Mark Allen Bourlakas ordained as Southwestern Virginia bishop

By Cara Ellen Modisett
Posted Jul 23, 2013
Retiring Bishop of Southwestern Virginia Neff Powell, left, hands the diocesan crozier to incoming Bishop Mark Allen Bourlakas during the latter's consecration July 20. Photo: Richard Schori

Retiring Bishop of Southwestern Virginia Neff Powell, left, hands the diocesan crozier to incoming Bishop Mark Allen Bourlakas during the latter’s consecration July 20. Photo: Richard Schori

[Diocese of Southwestern Virginia] The ordination of the Very Rev. Mark Allen Bourlakas as sixth bishop of the Diocese of Southwestern Virginia brought together nearly 1,200 people from as far away as England and Sudan the morning of July 20, 2013. The service took place at the Roanoke Performing Arts Theatre in downtown Roanoke.

Bourlakas comes to the diocese from the Christ Church Cathedral in Louisville, where he has served as dean since 2007. In March, he was elected from a field of five nominees to lead a diocese of 56 parishes; he succeeds the Rt. Rev. Neff Powell, who retires after 17 years as bishop and will be retiring in Oregon, close to family, with his wife Dorothy Powell.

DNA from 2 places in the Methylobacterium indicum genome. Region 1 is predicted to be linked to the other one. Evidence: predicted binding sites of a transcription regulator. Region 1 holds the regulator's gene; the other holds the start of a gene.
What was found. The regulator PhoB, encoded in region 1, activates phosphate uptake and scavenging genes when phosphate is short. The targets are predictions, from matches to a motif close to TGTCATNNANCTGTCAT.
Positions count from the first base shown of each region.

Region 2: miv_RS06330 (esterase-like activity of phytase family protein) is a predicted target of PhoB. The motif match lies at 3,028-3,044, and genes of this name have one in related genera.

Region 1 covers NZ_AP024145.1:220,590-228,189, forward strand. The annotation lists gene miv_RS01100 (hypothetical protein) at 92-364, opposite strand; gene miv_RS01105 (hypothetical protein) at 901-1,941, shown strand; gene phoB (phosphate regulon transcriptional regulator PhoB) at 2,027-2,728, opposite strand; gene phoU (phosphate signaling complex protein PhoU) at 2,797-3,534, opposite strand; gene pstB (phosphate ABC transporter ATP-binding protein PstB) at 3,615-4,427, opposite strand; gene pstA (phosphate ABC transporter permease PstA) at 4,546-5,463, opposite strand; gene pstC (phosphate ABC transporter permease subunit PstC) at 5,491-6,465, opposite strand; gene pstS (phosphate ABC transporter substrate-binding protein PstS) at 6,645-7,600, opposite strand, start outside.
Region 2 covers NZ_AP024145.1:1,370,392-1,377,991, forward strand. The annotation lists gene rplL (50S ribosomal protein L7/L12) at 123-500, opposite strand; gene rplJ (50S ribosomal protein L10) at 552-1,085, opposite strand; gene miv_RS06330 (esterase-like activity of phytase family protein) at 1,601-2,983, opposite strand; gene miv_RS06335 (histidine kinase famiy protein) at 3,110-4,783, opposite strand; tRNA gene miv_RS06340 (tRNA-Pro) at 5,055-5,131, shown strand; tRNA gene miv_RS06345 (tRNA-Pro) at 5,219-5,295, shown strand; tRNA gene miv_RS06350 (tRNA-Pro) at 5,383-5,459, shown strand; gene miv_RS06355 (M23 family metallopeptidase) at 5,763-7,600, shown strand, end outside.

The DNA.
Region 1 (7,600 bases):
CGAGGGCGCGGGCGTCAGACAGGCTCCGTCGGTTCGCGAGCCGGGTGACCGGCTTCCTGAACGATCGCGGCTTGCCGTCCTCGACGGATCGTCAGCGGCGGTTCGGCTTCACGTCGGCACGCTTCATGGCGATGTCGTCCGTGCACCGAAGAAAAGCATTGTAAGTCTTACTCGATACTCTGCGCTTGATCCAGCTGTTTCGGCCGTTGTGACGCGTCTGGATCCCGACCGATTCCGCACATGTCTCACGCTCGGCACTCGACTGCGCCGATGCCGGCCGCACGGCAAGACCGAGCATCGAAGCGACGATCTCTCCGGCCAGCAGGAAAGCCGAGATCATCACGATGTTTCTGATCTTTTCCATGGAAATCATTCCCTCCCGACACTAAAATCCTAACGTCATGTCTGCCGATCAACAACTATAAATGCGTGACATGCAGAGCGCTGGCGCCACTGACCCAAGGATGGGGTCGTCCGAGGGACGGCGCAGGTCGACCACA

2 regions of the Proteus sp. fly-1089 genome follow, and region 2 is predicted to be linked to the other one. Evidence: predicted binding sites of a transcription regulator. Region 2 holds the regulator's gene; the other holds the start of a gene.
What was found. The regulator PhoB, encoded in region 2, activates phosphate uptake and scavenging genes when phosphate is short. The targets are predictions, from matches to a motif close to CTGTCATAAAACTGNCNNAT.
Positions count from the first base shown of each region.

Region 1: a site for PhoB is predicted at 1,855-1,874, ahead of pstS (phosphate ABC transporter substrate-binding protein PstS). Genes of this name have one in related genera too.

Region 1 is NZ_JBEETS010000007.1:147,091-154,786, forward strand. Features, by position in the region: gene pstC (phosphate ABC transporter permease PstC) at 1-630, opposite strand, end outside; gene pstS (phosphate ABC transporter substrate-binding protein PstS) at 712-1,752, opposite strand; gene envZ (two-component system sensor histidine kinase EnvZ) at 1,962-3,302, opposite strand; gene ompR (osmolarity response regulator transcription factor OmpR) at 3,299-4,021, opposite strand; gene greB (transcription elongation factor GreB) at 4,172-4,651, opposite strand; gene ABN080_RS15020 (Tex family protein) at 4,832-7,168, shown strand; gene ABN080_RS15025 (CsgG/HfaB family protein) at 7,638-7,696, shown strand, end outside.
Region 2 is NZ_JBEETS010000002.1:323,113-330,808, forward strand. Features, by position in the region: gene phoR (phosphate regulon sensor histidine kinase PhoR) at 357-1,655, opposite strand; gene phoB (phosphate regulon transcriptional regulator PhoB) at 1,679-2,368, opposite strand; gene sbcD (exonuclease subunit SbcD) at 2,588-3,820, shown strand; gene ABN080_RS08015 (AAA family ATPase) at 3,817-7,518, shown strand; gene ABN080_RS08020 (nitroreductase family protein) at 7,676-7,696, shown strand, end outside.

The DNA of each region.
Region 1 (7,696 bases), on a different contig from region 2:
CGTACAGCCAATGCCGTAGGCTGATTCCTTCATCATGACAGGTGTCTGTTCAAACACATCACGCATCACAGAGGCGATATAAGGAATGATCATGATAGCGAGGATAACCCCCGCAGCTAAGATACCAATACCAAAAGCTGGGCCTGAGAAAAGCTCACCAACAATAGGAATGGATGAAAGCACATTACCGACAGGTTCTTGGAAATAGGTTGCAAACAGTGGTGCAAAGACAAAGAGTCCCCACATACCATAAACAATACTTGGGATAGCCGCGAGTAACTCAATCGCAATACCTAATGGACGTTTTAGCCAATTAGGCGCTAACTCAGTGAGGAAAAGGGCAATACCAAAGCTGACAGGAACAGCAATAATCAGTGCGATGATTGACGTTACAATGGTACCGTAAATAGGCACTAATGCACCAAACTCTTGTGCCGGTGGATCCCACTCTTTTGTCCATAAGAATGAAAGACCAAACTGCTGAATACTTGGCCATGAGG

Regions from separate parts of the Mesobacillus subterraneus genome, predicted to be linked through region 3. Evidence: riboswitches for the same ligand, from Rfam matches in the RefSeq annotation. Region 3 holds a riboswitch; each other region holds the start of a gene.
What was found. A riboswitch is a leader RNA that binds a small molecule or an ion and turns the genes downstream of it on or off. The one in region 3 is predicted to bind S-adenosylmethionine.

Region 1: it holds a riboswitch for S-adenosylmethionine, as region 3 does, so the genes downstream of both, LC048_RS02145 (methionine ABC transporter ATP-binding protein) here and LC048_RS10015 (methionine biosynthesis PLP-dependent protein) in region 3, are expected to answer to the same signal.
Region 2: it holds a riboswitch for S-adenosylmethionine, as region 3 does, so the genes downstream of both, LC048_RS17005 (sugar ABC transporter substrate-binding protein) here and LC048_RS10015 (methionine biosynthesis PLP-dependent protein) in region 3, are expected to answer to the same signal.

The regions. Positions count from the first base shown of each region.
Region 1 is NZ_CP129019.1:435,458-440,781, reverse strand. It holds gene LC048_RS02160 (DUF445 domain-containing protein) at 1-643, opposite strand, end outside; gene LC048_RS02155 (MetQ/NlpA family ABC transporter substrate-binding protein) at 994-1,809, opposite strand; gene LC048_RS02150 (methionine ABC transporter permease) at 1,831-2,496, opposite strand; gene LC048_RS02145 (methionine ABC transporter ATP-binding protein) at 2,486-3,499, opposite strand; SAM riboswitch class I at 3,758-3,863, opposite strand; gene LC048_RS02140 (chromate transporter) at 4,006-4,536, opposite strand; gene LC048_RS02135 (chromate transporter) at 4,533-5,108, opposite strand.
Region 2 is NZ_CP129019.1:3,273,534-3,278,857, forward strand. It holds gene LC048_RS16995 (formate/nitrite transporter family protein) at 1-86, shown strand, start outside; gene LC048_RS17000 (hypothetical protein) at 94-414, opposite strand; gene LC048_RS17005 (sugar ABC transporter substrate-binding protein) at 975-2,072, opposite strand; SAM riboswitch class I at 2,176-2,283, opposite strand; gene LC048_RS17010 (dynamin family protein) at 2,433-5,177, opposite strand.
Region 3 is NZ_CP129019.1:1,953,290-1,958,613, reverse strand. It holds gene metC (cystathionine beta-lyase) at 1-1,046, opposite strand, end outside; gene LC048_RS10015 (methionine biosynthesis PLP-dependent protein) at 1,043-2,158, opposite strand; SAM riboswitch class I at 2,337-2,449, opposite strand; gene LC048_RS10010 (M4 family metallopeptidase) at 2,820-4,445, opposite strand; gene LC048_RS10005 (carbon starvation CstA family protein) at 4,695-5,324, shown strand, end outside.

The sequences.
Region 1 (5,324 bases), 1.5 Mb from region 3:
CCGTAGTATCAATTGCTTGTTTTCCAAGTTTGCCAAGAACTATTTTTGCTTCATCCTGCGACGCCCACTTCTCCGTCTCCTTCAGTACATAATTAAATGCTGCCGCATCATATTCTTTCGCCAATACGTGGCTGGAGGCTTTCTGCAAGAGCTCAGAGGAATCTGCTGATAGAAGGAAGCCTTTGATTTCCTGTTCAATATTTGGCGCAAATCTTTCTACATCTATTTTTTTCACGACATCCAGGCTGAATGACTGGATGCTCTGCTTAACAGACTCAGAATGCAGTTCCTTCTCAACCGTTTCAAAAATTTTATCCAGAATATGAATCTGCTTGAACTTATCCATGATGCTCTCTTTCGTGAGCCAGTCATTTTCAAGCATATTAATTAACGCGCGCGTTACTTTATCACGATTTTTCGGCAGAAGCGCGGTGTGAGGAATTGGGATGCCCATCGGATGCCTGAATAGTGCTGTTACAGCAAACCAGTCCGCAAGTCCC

Bourlakas received his bachelor of arts and his doctor in ministry from The University of the South in Sewanee and his master of divinity from Seabury Western Theological Seminary. He moves to Virginia with his family: his wife Martha Bourlakas and their daughters Hannah, Sarah and Elizabeth.

“There’s a great opportunity for The Episcopal Church right now,” said Bourlakas in an earlier interview for Epiphany, the diocese quarterly. He emphasizes the importance of mission, and of reaching out to the millennials: “How do we have people come to our church from other traditions, and how do we keep our people here, and how do we be more inclusive?

“For the past 20, 30 years we have attracted people who were already religious. The church that bishops are now inheriting is a totally different church. It’s a post-Christian America, and people no longer know the difference between a Presbyterian and a Methodist and an Episcopalian. Only about a quarter of the country even goes to church anymore, and the biggest numbers are in the south…

“We will have to be more mission-focused – reaching out to people who not only don’t know the Episcopal Church – they also don’t know Jesus.”